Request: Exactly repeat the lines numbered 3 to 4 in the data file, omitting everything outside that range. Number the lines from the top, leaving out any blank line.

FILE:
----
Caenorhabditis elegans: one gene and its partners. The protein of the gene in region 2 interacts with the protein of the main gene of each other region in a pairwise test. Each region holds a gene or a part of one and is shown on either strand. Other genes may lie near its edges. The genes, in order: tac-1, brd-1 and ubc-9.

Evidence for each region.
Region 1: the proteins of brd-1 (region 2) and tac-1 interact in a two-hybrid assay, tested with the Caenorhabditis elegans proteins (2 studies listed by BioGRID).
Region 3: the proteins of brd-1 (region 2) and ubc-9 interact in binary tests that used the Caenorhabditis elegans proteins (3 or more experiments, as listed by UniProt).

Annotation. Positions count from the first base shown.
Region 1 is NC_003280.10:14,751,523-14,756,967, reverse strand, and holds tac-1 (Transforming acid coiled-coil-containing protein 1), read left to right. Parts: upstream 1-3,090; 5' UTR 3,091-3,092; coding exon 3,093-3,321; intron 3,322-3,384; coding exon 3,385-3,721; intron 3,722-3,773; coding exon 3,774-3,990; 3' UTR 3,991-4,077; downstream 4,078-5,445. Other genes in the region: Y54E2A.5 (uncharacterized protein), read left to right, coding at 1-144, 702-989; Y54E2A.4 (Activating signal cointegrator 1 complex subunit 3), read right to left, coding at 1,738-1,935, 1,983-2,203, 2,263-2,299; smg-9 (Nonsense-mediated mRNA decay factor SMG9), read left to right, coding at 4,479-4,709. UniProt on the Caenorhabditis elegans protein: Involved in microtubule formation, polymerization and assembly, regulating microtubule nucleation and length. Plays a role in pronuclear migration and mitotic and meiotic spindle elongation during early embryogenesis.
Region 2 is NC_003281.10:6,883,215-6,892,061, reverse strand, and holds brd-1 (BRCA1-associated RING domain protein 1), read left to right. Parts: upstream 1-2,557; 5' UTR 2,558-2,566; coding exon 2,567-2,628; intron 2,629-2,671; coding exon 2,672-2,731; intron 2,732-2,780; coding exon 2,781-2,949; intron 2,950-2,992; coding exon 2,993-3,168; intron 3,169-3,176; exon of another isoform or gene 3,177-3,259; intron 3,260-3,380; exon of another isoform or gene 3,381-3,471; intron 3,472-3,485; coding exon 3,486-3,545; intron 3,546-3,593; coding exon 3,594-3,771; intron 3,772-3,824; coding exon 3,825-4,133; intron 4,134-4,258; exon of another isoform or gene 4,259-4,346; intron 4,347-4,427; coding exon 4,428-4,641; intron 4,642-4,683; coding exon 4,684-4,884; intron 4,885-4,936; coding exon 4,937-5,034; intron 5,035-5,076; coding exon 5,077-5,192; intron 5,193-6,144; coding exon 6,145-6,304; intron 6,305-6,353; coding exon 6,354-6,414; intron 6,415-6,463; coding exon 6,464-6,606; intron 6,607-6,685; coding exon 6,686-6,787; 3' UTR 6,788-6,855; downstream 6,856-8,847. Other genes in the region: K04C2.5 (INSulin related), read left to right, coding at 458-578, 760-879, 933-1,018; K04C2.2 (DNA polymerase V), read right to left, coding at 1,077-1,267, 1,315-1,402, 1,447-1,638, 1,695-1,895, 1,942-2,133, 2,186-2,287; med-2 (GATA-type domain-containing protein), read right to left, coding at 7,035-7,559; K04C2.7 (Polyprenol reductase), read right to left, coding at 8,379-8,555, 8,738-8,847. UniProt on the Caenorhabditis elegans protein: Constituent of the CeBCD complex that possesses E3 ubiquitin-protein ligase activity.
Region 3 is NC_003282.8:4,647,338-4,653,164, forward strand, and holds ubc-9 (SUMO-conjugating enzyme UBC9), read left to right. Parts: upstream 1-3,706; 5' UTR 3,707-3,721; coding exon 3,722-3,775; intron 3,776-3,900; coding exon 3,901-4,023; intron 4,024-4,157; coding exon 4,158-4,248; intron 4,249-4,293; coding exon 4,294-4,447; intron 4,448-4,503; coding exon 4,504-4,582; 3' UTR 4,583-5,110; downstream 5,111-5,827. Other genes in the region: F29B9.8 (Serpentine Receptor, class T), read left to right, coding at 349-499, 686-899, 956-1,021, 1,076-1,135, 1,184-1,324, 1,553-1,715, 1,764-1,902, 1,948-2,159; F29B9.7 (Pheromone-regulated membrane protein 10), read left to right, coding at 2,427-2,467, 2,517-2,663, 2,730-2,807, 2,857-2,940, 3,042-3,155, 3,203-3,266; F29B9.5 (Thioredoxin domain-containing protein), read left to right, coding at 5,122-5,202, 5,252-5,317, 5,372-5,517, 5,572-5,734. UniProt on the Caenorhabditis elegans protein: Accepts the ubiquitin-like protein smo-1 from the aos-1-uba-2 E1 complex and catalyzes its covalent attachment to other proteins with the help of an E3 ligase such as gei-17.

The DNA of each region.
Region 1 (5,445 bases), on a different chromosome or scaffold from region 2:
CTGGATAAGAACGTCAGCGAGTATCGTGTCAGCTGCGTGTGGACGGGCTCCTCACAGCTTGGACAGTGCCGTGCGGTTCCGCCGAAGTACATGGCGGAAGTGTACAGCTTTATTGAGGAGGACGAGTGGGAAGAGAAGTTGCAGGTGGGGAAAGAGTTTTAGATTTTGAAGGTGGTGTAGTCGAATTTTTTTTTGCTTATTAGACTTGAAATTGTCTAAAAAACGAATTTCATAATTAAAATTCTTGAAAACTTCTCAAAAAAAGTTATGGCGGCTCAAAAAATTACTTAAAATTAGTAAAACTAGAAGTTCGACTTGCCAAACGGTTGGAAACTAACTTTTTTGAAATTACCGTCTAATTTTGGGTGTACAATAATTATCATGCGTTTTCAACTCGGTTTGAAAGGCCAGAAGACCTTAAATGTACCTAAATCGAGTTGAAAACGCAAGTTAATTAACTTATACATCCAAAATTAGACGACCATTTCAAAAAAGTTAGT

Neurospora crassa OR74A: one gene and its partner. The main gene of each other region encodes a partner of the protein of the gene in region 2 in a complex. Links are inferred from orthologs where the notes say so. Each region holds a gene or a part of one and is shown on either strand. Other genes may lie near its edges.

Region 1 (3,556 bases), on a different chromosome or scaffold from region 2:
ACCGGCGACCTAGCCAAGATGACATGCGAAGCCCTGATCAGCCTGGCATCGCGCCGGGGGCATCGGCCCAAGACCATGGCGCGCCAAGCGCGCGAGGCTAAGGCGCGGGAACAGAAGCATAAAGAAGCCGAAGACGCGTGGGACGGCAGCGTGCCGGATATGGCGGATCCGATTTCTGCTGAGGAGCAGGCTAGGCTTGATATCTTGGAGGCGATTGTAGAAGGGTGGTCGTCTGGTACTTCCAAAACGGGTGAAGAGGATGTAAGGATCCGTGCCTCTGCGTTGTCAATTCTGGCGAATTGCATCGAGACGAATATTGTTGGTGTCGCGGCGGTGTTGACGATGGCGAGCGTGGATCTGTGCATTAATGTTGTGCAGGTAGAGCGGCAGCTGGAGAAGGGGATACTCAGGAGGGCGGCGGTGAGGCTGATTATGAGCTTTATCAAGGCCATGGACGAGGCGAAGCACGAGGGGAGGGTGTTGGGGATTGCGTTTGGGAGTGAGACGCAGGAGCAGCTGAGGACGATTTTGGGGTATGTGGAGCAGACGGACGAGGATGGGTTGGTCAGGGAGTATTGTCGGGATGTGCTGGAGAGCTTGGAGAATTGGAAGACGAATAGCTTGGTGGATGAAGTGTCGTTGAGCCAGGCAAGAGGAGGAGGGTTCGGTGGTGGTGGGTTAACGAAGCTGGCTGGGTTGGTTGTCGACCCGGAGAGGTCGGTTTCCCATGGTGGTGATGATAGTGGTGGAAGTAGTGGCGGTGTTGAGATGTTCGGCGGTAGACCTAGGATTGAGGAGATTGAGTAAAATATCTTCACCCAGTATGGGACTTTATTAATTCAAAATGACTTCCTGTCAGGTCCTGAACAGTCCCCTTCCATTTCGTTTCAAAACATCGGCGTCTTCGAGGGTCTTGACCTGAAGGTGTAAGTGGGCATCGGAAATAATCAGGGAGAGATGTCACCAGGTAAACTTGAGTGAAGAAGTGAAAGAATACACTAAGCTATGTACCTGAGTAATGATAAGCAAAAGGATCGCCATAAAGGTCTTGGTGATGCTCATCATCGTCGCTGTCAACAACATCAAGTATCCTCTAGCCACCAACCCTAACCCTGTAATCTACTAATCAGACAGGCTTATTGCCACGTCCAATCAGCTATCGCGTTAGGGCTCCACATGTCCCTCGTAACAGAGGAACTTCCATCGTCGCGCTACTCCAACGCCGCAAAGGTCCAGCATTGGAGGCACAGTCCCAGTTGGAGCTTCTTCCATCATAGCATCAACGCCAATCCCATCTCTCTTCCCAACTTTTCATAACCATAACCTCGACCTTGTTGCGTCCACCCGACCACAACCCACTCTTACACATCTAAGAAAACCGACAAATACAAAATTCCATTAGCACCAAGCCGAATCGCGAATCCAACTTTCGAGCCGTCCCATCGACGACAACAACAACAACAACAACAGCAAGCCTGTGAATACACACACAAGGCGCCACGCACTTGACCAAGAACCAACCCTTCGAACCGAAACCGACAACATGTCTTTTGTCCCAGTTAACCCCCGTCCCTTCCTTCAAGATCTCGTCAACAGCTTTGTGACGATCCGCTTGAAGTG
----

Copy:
Region 1: the proteins of brd-1 (region 2) and tac-1 interact in a two-hybrid assay, tested with the Caenorhabditis elegans proteins (2 studies listed by BioGRID).
Region 3: the proteins of brd-1 (region 2) and ubc-9 interact in binary tests that used the Caenorhabditis elegans proteins (3 or more experiments, as listed by UniProt).